Oak Brook, Oakbrook Terrace not concerned over drought conditions
How often do you water your yard in the summer?
Updated: July 22, 2012 6:28AM
The drought that has left the area dry isn’t expected to create significant problems in Oak Brook, Oakbrook Terrace or DuPage County forest preserves.
Probably the biggest concern to DuPage County Forest Preserve District officials is a potential increase in wild fires because of dry conditions.
“We do have a lot of green, which slows down fires, but some of the underlying grasses are very dry,” said Matt Blazek, manager of site operations for the forest preserve district.
Blazek said forest preserve trails are likely to be dusty because of the prolonged dry weather. He also said lakes and streams in the forest preserve are at a lower than normal water level, but he added it won’t take much to solve that situation.
“Really, one good rain will pretty much get things back to normal,” he said.
Both Oak Brook and Oakbrook Terrace purchase Lake Michigan water from the DuPage Water Commission, which buys it from Chicago.
In Oak Brook, Doug Patchin, a general foreman for the village’s Public Works Department, said regular restrictions for outdoor water use should suffice.
Those restrictions allow for even-numbered addresses to use outdoor water from 6 a.m. to 10 a.m. and from 6 p.m. to 10 p.m. Tuesday, Thursday and Saturday. Odd-numbered addresses are restricted to outdoor water use during the same times on Wednesday, Friday and Sunday. No outdoor watering is permitted on Monday.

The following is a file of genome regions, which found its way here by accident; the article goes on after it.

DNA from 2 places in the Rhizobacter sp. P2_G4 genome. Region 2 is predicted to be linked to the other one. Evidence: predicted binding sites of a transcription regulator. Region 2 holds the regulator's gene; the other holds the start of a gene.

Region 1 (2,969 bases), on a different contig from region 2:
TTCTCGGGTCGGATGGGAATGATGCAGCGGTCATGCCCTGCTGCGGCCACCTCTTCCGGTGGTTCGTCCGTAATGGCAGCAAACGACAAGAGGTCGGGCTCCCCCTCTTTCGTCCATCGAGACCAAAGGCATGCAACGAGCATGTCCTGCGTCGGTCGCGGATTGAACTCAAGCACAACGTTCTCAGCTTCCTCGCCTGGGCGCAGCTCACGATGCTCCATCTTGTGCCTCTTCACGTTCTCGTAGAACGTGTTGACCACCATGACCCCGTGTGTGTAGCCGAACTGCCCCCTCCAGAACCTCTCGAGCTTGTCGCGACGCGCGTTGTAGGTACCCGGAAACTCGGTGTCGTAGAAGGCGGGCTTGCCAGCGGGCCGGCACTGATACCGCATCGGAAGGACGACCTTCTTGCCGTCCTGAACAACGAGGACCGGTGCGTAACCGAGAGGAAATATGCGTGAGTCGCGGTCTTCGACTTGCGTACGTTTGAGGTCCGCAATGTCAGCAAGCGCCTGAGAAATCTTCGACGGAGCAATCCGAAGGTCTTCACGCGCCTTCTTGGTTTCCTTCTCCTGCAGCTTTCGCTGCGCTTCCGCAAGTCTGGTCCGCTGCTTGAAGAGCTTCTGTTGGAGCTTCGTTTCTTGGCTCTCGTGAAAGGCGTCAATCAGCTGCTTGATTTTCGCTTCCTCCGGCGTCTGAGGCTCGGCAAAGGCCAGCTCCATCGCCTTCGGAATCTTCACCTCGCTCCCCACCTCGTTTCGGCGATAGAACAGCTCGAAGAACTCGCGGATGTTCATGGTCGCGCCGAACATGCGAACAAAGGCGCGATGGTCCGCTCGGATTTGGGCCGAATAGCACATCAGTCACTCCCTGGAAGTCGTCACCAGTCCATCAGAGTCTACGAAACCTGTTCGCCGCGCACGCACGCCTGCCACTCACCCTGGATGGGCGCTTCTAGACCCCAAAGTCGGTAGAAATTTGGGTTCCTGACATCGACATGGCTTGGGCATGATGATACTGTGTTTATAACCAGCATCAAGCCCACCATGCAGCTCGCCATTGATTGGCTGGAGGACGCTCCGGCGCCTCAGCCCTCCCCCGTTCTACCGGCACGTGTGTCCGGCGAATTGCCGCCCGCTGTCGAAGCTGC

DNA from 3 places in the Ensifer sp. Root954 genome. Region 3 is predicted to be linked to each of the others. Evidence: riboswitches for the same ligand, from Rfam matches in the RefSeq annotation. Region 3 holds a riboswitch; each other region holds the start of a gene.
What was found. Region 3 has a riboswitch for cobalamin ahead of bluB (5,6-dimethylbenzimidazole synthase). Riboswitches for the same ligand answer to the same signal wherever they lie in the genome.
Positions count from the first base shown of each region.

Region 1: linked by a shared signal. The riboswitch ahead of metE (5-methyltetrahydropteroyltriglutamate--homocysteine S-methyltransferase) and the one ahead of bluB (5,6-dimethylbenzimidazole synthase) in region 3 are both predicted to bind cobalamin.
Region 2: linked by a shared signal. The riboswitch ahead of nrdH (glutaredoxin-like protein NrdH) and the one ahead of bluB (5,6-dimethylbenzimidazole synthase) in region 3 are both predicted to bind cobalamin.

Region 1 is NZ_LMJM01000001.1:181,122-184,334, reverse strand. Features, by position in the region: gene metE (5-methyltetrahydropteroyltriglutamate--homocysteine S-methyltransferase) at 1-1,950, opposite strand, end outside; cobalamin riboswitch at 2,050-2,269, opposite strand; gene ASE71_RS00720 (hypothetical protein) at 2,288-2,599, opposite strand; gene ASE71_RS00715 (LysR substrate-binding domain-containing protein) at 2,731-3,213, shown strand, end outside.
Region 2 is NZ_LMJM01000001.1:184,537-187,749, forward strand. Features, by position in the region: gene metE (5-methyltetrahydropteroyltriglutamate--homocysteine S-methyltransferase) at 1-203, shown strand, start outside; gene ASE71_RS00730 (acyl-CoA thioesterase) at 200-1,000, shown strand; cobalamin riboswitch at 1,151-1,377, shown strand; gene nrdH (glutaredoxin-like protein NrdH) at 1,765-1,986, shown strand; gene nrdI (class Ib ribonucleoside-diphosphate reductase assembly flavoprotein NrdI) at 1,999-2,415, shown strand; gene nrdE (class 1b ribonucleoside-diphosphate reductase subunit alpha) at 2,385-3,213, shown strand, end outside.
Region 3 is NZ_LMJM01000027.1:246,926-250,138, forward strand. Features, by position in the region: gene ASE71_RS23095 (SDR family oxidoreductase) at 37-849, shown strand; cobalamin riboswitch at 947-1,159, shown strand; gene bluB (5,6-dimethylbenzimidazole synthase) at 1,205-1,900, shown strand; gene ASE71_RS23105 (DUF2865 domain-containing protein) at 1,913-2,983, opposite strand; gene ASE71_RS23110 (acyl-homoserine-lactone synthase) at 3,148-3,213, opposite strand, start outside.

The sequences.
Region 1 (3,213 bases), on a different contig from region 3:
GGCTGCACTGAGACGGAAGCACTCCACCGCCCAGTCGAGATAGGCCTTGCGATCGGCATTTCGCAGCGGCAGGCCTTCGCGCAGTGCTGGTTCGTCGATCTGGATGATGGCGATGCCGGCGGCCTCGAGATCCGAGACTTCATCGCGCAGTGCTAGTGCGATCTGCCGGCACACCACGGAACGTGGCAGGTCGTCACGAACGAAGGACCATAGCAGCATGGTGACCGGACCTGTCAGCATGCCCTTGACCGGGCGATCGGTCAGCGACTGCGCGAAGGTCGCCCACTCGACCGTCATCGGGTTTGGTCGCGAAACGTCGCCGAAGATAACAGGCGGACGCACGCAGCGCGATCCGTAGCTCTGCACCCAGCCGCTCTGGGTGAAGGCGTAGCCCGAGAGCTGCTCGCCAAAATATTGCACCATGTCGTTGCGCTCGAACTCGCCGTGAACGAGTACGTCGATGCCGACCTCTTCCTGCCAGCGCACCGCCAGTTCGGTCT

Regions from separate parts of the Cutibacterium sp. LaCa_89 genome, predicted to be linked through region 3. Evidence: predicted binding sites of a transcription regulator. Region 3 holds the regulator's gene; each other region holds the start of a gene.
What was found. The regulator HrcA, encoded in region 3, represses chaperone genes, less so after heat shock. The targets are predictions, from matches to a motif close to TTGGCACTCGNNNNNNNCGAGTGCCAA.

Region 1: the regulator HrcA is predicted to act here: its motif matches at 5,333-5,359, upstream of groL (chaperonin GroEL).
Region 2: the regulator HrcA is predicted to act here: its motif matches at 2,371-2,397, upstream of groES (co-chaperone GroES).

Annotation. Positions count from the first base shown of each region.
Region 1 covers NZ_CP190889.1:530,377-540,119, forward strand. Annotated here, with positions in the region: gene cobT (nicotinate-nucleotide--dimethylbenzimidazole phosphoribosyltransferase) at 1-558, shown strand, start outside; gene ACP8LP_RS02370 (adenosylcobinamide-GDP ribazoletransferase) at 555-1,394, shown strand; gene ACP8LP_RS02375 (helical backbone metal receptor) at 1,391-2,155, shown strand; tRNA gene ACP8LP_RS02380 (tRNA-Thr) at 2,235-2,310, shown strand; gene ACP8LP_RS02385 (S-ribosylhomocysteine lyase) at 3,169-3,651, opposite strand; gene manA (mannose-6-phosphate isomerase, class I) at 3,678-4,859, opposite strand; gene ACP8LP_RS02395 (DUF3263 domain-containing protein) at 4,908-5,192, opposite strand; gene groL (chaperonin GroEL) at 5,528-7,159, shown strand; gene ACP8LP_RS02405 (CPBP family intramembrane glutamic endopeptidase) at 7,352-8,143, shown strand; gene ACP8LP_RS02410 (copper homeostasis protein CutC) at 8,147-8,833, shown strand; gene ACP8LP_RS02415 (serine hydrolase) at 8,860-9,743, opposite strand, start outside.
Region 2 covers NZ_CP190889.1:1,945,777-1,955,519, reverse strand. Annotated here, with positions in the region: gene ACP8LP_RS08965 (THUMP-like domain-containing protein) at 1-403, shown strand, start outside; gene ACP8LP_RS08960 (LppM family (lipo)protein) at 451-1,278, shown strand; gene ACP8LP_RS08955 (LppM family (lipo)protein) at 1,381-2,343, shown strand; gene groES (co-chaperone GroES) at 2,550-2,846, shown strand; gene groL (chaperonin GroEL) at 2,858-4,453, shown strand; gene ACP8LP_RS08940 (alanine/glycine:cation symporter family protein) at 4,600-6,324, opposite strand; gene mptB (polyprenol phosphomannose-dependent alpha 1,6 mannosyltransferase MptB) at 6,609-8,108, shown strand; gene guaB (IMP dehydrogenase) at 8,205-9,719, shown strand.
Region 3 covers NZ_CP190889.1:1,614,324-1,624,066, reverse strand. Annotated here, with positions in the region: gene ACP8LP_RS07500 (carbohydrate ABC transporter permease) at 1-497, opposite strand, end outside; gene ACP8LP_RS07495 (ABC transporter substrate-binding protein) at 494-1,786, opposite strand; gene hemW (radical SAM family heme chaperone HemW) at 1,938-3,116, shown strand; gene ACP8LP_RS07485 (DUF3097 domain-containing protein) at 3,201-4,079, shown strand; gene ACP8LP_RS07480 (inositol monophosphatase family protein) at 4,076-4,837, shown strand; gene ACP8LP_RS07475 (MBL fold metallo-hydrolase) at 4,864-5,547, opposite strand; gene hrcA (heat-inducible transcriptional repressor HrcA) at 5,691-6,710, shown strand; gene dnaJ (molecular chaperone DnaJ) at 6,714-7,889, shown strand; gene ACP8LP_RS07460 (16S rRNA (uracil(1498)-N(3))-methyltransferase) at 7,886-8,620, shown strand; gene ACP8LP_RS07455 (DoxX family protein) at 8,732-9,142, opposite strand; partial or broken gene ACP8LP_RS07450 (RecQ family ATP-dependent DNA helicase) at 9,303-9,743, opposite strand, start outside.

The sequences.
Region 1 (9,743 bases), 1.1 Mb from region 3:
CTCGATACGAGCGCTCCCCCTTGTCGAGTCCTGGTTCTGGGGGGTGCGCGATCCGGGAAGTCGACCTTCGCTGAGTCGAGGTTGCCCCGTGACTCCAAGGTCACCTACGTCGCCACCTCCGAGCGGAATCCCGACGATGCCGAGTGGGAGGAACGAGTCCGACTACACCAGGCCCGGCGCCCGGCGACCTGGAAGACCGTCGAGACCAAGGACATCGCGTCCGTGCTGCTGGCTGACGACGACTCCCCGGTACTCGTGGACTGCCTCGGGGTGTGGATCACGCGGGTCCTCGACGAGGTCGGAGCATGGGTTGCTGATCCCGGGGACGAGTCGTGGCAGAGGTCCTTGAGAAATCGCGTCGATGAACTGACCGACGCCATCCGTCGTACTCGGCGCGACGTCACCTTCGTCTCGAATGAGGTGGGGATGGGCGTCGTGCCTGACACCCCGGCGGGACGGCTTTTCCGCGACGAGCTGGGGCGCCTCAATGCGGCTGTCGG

Patchin said water use is up about 2 million gallons a day to 5 million. Some of that increase is seasonal.
“A lot of people have cut back on usage because of cost,” Patchin said. “With water rates increasing, people are more careful.”
In Oakbrook Terrace, Public Services Director Craig Ward said he doesn’t anticipate the drought to create any problems in the city.
Average daily use in Oakbrook Terrace is about 200,000 gallons. Hotels and restaurants use the most water, Ward said.
“We’re not too far above our average right now,” he said. “We’re actually in very good shape.”
Oakbrook Terrace also has restrictions on outdoor water use.
“Our water restrictions are designed to be followed, but we’re not enforcing them right now,” Ward said.
Between May 15 and September 15 of each year, or at other times when the city manager determines a water shortage exists, the filling of swimming pools and the mechanical sprinkling of lawns and gardens is restricted to:
8 p.m. Monday to 8 a.m. Tuesday; 8 p.m. Wednesday to 8 a.m. Thursday; and 8 p.m. Friday to 8 a.m. Saturday for properties with even-number addresses. For properties having odd-number addresses, outdoor watering is limited to 8 p.m. Tuesday to 8 a.m. Wednesday; 8 p.m. Thursday to 8 a.m. Friday; and 8 p.m. Saturday to 8 a.m. Sunday.
No filling of swimming pools or the mechanical sprinkling of lawns and gardens is permitted between 8 a.m. and 8 p.m., Monday through Saturday, or between 8:00 a.m. on Sunday to 8 p.m. on Monday.
During any period in which an extreme water supply shortage exists, no water from the city mains is to be used for any purpose outside a residence, business or other building, other than for the extinguishment of fires or other emergency purpose.
Violation of these water restrictions includes a warning citation for a first offense, a $50 fine for conviction on a second offense during the same water shortage period, and a $100 fine for conviction on a third offense during the same period.